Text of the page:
Written by Becca Pulliam from National Public Radio
In May, JazzSet host Dee Dee Bridgewater emceed three nights of concerts held at the Kennedy Center’s Terrace Theater as part of the Mary Lou Williams Women in Jazz Festival in Washington, D.C. Chihiro Yamanaka and Jane Bunnett opened the first night; they come from Japan and Canada, respectively, and each has a compelling story.
Both Yamanaka and her drummer, John Davis, are alumni of Betty Carter‘s Jazz Ahead training for young musicians at the Kennedy Center, and Yamanaka has performed here with the big band Diva as well. She’s someone to see.
Last year in JazzTimes, Giovanni Russonello reviewed Yamanaka’s performance at the Umbria Jazz Festival in Italy: “Opening for the Tribute to Miles band with her trio, the Japanese pianist tore into two originals at the top of her set. Right and left, jaws were dropping.” As Bridgewater says from the stage at the end of Yamanaka’s set, “I was sitting on the side and just watching how she combines her classical technique with the jazz, and I thought she was going to fly off the stool, didn’t you? I’ve never seen such footwork.”
Yamanaka centers her set on an original piece for the people of Fukushima, Japan, where she grew up. Fukushima was the site of the devastating earthquake and tsunami in 2011. Yamanaka’s composition, “It Was a Beautiful Eight Minutes of My Life,” begins quietly and builds disquietingly; it will move you. This piece is also our concert pick. Yamanaka’s album, Reminiscence, won the Nissan Presents Jazz Japan Award in 2011.
Personnel: Chihiro Yamanaka; Yoshi Waki, bass; John Davis, drums.
Jane Bunnett is from Toronto, yet for 30 years, she’s championed Cuban music and musicians. She’s made dozens of trips to the island, studying and working, bringing instruments to schoolchildren, and inviting players to return to Canada with her and her husband, trumpeter Larry Cramer.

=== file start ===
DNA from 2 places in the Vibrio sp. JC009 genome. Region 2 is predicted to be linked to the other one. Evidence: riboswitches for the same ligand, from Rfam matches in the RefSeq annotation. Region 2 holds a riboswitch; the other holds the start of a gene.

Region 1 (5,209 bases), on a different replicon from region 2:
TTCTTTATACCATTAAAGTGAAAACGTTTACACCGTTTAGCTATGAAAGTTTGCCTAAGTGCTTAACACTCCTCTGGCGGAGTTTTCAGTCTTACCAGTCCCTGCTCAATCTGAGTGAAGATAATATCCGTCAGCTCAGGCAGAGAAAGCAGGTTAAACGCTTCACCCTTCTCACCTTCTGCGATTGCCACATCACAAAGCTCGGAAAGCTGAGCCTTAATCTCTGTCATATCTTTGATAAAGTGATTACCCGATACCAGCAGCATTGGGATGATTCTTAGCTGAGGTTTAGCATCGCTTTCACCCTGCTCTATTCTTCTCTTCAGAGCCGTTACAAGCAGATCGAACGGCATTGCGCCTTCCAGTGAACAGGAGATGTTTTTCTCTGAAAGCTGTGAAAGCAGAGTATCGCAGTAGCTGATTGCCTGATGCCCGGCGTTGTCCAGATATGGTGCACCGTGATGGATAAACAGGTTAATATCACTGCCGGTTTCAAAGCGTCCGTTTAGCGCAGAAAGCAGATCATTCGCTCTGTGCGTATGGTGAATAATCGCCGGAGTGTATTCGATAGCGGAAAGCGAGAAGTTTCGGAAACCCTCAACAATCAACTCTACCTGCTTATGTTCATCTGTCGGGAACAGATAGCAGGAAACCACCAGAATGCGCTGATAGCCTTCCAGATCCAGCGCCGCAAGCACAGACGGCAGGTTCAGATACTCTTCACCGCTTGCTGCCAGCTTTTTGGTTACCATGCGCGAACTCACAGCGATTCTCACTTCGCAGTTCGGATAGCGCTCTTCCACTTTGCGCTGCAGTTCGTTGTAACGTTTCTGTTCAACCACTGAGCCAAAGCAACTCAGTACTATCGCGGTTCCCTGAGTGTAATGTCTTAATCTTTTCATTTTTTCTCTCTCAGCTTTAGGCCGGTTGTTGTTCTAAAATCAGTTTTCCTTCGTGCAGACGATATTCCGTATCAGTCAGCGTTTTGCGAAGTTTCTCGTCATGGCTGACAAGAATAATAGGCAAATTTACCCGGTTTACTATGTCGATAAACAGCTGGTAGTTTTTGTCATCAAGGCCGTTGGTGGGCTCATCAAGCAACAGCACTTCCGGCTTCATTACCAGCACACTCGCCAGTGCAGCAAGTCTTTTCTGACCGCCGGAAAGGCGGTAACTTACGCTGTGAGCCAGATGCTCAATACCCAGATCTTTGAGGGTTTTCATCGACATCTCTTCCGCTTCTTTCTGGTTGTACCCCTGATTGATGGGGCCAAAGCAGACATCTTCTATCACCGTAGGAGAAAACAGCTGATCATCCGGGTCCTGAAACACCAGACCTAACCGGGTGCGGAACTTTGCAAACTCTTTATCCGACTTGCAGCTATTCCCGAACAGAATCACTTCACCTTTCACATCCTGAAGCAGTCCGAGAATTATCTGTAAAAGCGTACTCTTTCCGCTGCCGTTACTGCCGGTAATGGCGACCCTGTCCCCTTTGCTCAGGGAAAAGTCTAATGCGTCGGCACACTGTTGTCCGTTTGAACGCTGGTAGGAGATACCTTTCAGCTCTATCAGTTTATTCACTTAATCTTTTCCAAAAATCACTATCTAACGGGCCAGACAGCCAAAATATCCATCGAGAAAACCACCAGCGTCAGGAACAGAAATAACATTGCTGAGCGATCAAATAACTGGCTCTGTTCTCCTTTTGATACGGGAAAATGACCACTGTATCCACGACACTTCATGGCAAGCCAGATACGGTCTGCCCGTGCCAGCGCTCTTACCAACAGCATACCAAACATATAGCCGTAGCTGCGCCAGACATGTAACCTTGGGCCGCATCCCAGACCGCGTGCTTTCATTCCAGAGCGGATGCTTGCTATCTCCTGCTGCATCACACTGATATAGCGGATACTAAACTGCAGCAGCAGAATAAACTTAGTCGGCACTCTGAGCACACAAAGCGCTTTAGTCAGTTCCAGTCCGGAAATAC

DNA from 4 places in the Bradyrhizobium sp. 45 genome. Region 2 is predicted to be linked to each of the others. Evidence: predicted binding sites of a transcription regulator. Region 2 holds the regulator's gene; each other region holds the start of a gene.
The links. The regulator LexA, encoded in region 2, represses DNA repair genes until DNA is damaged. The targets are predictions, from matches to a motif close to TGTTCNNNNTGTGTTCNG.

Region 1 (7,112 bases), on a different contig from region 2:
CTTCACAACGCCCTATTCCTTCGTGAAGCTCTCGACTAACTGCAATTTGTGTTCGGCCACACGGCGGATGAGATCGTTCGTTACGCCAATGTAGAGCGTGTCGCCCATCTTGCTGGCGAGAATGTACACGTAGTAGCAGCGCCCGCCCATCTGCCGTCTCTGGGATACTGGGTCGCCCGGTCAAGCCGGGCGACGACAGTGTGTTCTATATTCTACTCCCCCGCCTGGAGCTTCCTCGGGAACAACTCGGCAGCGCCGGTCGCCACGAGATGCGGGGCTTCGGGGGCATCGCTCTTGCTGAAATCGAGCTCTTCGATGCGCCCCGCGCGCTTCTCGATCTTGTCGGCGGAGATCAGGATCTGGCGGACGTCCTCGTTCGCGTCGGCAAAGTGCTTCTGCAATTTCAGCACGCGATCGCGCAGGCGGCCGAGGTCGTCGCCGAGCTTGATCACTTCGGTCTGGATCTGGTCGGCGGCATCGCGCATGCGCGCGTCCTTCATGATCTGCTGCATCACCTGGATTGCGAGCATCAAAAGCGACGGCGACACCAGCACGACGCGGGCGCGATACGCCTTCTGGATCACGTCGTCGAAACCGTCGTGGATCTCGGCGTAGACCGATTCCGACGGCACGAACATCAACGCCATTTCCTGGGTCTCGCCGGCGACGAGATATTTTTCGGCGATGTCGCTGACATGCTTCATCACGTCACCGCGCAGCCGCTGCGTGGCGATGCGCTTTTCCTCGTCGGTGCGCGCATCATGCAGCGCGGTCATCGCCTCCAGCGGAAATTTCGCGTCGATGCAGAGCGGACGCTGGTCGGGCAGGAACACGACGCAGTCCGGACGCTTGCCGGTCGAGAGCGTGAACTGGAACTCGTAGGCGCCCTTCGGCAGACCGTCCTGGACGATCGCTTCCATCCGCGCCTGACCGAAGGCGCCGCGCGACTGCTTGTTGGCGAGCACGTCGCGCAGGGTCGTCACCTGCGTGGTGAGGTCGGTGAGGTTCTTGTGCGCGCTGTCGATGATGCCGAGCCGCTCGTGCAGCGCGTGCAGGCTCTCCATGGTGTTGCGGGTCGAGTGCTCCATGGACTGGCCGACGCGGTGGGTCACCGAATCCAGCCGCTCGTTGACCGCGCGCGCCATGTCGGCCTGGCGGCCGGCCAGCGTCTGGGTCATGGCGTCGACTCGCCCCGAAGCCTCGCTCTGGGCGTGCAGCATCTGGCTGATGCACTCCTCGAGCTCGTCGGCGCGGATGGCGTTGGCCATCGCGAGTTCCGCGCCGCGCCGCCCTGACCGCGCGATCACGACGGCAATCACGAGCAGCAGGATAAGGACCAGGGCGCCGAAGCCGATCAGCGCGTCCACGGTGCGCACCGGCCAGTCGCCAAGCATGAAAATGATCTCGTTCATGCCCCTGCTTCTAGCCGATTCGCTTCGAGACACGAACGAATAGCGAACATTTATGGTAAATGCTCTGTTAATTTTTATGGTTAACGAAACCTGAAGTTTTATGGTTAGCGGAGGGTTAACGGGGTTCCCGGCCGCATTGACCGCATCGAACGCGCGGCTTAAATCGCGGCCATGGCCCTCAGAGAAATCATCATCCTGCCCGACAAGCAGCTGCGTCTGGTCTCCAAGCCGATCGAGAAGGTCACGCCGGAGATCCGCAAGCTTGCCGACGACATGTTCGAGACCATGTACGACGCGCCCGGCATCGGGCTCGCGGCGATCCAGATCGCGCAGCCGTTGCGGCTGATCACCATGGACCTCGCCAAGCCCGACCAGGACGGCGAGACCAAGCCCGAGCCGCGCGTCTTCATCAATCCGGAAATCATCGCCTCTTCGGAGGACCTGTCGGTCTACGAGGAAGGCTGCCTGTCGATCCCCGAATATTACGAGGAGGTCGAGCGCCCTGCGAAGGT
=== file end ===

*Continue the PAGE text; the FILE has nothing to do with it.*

In 1991, Cuban pianist Hilario Duran joined Bunnett’s band for Spirits of Havana. Duran already had a high profile in Cuba. He had replaced Chucho Valdes in the Orquesta Cubana de Música Moderna, toured with trumpeter Arturo Sandoval for a decade, and co-led Grupo Prospectiva. In 1998, Duran moved to Toronto, where he’s currently a professor in the thriving jazz department at Humber College.
Bunnett (on flute and soprano) and Duran invite a Cuban-born guest to join them. He’s a 91-year-old NEA Jazz Master. In the 1950s, conguero Candido Camero made his first U.S. recording, “Mambo Inn,” with the Billy Taylor Trio. Candido knows a thing or two about show business. Making their entrances together, he tickled Jane Bunnett with the line, “As Jackie Gleason says, ‘Here we go!'”
Bunnett and Duran have an album out called Cuban Rhapsody; with Candido, they’ll tour the U.S. in early November 2012. Watch Jane Bunnett’s website for details.